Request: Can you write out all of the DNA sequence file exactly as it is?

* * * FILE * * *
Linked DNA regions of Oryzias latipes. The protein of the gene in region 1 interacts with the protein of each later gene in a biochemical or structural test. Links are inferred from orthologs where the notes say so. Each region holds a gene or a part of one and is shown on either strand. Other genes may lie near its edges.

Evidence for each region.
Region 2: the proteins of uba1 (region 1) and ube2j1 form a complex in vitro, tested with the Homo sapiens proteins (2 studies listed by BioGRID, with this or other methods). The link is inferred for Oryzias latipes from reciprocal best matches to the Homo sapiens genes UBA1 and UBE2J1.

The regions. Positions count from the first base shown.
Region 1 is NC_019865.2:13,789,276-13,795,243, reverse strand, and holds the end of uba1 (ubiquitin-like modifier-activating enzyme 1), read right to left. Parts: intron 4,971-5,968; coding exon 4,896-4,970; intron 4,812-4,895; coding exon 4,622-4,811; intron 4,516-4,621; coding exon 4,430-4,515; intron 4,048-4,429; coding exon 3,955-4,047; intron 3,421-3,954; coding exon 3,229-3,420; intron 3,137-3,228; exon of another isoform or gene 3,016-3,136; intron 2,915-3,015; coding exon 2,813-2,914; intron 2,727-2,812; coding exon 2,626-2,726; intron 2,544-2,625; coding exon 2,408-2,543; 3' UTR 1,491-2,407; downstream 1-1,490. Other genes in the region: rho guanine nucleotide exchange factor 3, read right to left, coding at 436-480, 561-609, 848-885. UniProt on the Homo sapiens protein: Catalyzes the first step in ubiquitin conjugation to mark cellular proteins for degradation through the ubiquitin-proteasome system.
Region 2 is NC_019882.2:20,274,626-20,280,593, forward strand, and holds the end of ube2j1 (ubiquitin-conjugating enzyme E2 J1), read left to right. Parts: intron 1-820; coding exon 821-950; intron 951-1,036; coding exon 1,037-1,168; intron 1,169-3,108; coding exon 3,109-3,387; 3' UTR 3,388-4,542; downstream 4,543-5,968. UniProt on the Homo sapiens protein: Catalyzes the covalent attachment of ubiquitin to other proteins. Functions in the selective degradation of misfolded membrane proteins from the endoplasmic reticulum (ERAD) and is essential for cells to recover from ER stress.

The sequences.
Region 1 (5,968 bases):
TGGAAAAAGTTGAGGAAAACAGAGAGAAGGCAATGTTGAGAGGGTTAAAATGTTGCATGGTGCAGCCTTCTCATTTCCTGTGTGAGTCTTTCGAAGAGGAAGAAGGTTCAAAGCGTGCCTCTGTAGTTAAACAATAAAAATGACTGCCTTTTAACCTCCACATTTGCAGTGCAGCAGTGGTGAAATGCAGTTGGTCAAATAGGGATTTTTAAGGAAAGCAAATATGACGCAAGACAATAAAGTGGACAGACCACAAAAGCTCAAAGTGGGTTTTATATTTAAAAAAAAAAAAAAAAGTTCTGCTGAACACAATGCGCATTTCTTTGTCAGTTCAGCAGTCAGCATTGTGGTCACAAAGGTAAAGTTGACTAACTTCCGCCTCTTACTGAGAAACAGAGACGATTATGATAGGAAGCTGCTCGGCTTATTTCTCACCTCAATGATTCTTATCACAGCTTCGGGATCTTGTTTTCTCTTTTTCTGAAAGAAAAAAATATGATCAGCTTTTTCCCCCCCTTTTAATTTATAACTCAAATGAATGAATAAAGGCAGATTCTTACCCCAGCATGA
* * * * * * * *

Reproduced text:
Linked DNA regions of Oryzias latipes. The protein of the gene in region 1 interacts with the protein of each later gene in a biochemical or structural test. Links are inferred from orthologs where the notes say so. Each region holds a gene or a part of one and is shown on either strand. Other genes may lie near its edges.

Evidence for each region.
Region 2: the proteins of uba1 (region 1) and ube2j1 form a complex in vitro, tested with the Homo sapiens proteins (2 studies listed by BioGRID, with this or other methods). The link is inferred for Oryzias latipes from reciprocal best matches to the Homo sapiens genes UBA1 and UBE2J1.

The regions. Positions count from the first base shown.
Region 1 is NC_019865.2:13,789,276-13,795,243, reverse strand, and holds the end of uba1 (ubiquitin-like modifier-activating enzyme 1), read right to left. Parts: intron 4,971-5,968; coding exon 4,896-4,970; intron 4,812-4,895; coding exon 4,622-4,811; intron 4,516-4,621; coding exon 4,430-4,515; intron 4,048-4,429; coding exon 3,955-4,047; intron 3,421-3,954; coding exon 3,229-3,420; intron 3,137-3,228; exon of another isoform or gene 3,016-3,136; intron 2,915-3,015; coding exon 2,813-2,914; intron 2,727-2,812; coding exon 2,626-2,726; intron 2,544-2,625; coding exon 2,408-2,543; 3' UTR 1,491-2,407; downstream 1-1,490. Other genes in the region: rho guanine nucleotide exchange factor 3, read right to left, coding at 436-480, 561-609, 848-885. UniProt on the Homo sapiens protein: Catalyzes the first step in ubiquitin conjugation to mark cellular proteins for degradation through the ubiquitin-proteasome system.
Region 2 is NC_019882.2:20,274,626-20,280,593, forward strand, and holds the end of ube2j1 (ubiquitin-conjugating enzyme E2 J1), read left to right. Parts: intron 1-820; coding exon 821-950; intron 951-1,036; coding exon 1,037-1,168; intron 1,169-3,108; coding exon 3,109-3,387; 3' UTR 3,388-4,542; downstream 4,543-5,968. UniProt on the Homo sapiens protein: Catalyzes the covalent attachment of ubiquitin to other proteins. Functions in the selective degradation of misfolded membrane proteins from the endoplasmic reticulum (ERAD) and is essential for cells to recover from ER stress.

The sequences.
Region 1 (5,968 bases):
TGGAAAAAGTTGAGGAAAACAGAGAGAAGGCAATGTTGAGAGGGTTAAAATGTTGCATGGTGCAGCCTTCTCATTTCCTGTGTGAGTCTTTCGAAGAGGAAGAAGGTTCAAAGCGTGCCTCTGTAGTTAAACAATAAAAATGACTGCCTTTTAACCTCCACATTTGCAGTGCAGCAGTGGTGAAATGCAGTTGGTCAAATAGGGATTTTTAAGGAAAGCAAATATGACGCAAGACAATAAAGTGGACAGACCACAAAAGCTCAAAGTGGGTTTTATATTTAAAAAAAAAAAAAAAAGTTCTGCTGAACACAATGCGCATTTCTTTGTCAGTTCAGCAGTCAGCATTGTGGTCACAAAGGTAAAGTTGACTAACTTCCGCCTCTTACTGAGAAACAGAGACGATTATGATAGGAAGCTGCTCGGCTTATTTCTCACCTCAATGATTCTTATCACAGCTTCGGGATCTTGTTTTCTCTTTTTCTGAAAGAAAAAAATATGATCAGCTTTTTCCCCCCCTTTTAATTTATAACTCAAATGAATGAATAAAGGCAGATTCTTACCCCAGCATGA